Adam Broomberg & Oliver Chanarin

Divine Violence

9 July – 2 November 2014

Oriel Mostyn, Llandudno

In partnership with MOSTYN and Fotografia Europea, and curated by Alfredo Cramerotti, Director, MOSTYN, we developed the UK premiere of Broomberg & Chanarin’s new body of work Divine Violence. Inspired by the annotations and images that playwright Bertolt Brecht added to his own personal bible, and mining The Archive of Modern Conflict, the world‘s largest photographic collection of its kind, the exhibition questioned the unspoken criteria at play within the visual representation of conflict.

Adam Broomberg & Oliver Chanarin

Credit:

Adam Broomberg & Oliver Chanarin

Credit:

Adam Broomberg & Oliver Chanarin

Credit:

Adam Broomberg & Oliver Chanarin

Credit:

Adam Broomberg & Oliver Chanarin

Credit:

Adam Broomberg & Oliver Chanarin

Credit:

Adam Broomberg & Oliver Chanarin

Credit:

While visiting the Bertolt Brecht archives in Berlin, Broomberg & Chanarin discovered a remarkable artefact: Brecht’s personal bible. The object caught their attention because it had a photograph of a racing car stuck to the cover. Inside the pages they discovered that the German playwright had used his bible as a notebook; pasting in images, underlining phrases and making notes in the columns.

 

This was the inspiration for their own illustrated Holy Bible, which they realised first in book format (published by Mack, 2013) and subsequently as an exhibition. For this project, the artists combined images taken from The Archive of Modern Conflict – the largest archive in the world dedicated to images of war and conflict – with phrases in the text which they underlined in red ink. A short essay by the Israeli philosopher Adi Ophir underpins the exhibition in which he observes that God reveals himself in the Bible predominantly through acts of catastrophe, and considers the biblical text as a parable for the growth of modern governance. With this exhibition, for the first time Broomberg & Chanarin make this parable powerfully explicit.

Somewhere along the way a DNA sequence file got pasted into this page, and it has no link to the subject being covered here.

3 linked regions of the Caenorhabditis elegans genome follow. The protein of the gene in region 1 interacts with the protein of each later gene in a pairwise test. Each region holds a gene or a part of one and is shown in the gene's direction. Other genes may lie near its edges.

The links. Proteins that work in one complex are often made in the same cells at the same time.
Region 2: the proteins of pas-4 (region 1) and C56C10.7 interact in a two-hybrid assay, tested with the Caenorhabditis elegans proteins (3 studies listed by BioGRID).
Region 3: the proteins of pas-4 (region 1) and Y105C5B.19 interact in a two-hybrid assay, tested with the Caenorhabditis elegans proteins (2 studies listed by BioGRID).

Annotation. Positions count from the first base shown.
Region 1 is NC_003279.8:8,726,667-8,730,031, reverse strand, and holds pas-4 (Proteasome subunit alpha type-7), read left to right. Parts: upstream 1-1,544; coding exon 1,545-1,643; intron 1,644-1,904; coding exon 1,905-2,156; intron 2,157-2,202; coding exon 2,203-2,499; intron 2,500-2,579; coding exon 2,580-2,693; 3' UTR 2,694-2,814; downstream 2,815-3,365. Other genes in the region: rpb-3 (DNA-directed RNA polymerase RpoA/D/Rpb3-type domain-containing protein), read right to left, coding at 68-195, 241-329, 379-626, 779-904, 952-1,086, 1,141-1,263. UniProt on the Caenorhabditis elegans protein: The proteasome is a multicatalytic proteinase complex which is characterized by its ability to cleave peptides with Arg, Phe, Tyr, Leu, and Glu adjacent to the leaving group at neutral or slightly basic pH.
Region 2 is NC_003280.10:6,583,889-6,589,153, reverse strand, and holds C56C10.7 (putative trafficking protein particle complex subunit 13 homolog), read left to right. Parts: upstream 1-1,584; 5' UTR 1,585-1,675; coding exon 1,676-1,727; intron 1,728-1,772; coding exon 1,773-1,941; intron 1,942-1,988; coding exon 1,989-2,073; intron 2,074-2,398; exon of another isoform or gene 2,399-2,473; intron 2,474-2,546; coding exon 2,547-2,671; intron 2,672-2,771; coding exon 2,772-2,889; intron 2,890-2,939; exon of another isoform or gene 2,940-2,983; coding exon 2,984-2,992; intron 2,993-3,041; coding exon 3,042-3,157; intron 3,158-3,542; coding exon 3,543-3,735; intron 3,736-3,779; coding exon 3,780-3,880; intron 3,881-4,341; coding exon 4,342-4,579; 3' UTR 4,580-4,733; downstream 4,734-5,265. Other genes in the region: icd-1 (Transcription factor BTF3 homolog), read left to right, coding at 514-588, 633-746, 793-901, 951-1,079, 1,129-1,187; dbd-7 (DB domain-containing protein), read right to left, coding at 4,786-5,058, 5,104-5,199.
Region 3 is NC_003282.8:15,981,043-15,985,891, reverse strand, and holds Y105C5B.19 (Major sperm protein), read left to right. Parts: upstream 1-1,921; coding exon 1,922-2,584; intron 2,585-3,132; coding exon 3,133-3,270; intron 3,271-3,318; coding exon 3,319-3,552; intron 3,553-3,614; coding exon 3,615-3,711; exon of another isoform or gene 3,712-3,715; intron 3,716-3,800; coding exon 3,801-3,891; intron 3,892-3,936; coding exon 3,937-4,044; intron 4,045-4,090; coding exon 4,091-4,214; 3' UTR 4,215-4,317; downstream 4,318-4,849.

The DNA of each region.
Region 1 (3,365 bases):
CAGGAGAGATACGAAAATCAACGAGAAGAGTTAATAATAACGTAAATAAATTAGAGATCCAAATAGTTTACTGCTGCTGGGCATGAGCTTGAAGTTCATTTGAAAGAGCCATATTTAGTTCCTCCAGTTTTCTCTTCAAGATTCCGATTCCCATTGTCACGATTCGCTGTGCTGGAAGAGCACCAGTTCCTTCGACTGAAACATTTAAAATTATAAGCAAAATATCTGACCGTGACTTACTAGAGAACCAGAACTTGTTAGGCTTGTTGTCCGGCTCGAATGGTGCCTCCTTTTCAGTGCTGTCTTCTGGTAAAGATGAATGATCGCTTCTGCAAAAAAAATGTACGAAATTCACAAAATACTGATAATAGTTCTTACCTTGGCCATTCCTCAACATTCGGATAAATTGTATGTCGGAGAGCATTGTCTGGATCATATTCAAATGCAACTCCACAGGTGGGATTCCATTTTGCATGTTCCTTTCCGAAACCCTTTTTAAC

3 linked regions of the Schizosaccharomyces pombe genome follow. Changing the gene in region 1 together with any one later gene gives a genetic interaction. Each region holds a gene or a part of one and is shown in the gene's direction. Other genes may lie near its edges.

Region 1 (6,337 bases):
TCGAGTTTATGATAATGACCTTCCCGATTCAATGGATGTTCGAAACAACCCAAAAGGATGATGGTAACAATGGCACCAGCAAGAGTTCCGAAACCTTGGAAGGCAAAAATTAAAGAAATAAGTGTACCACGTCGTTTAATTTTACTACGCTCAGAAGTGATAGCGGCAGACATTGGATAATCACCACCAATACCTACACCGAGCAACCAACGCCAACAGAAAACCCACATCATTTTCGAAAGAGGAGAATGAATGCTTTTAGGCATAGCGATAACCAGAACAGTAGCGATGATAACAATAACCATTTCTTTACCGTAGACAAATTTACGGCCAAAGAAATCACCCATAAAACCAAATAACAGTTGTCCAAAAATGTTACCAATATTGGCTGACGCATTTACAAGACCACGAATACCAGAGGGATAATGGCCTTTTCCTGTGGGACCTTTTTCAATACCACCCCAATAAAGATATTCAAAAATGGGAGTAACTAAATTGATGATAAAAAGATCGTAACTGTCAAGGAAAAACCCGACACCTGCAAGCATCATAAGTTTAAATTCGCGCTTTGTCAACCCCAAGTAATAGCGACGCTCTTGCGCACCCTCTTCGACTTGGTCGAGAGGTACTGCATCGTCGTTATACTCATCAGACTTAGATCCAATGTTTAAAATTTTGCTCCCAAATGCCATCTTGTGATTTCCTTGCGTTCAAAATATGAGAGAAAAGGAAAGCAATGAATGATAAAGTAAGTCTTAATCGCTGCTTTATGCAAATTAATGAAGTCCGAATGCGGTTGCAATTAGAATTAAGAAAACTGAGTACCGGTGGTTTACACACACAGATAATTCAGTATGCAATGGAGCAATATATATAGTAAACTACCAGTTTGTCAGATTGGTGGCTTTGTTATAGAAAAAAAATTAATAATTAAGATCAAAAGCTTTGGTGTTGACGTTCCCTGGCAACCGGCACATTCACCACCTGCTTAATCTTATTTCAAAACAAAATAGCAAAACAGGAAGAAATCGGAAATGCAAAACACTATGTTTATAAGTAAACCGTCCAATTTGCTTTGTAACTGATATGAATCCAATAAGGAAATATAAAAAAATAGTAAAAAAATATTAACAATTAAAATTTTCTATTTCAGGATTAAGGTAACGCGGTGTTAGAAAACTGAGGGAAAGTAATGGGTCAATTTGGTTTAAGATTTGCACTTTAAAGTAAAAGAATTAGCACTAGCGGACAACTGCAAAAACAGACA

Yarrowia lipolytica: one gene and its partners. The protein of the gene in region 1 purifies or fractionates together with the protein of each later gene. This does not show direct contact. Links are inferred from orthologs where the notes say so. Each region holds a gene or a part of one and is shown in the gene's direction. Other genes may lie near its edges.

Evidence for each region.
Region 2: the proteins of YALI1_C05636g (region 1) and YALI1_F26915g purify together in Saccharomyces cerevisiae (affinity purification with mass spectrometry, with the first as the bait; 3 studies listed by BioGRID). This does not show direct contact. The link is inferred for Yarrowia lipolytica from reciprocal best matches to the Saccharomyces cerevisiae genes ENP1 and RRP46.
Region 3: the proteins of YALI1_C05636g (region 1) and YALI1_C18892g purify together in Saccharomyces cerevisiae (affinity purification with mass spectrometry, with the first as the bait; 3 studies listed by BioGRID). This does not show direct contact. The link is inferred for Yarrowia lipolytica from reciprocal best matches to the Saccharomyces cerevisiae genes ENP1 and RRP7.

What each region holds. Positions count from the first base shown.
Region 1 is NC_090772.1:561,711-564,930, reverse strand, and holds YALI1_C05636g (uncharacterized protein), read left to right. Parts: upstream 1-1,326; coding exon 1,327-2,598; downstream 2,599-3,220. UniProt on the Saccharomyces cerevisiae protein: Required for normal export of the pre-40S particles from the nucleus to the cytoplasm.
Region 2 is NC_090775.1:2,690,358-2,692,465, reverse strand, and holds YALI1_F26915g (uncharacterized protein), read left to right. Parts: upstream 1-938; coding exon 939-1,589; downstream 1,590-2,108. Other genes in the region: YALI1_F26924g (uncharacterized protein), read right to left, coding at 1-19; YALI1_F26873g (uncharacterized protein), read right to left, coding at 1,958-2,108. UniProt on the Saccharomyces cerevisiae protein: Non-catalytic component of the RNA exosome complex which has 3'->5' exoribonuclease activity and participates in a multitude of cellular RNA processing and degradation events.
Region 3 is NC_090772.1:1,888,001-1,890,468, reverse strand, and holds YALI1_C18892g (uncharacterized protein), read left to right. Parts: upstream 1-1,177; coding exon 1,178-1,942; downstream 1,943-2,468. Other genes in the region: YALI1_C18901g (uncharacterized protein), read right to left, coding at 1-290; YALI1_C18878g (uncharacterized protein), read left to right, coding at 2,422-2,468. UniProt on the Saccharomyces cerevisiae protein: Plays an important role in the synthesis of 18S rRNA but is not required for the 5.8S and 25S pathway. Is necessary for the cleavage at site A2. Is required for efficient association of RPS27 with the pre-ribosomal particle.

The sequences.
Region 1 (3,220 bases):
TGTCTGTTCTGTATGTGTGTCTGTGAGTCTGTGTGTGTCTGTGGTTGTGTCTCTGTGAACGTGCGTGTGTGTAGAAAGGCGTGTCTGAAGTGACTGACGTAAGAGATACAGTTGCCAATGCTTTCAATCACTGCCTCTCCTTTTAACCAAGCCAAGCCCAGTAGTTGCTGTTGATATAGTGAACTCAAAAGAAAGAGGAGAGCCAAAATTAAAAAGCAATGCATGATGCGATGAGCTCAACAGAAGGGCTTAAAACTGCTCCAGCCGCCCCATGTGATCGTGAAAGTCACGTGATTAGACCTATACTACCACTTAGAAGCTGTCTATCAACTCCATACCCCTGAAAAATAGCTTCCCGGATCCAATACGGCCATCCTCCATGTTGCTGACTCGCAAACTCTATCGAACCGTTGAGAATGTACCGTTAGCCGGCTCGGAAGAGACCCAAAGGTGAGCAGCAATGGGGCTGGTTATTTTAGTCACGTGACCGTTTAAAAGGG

Exhibited alongside Divine Violence were two other works by Broomberg & Chanarin: Afterlife, a re-reading of a controversial, Pulitzer Prize-winning 1979 photograph, whose author was anonymous for the next 30 years; and The Day Nobody Died (2008), a series of radically non-figurative, action-photographs produced when Broomberg & Chanarin were embedded with British Army units on the front line in Helmand Province in Afghanistan.

 

Accompanying the exhibition on 19 July, Artes Mundi presented the second seminar in the ‘Dialogues on Conflict’ series. Bringing together artists, academics, theorists and theologians Conflict through the Eye of Lens explored questions such as What is the relationship between photography & war? How do photographers and artists represent and interpret conflict and how does the mass media use and distribute these images? Discussions centred on the frictions and tensions surrounding authorship, representation and the sacred.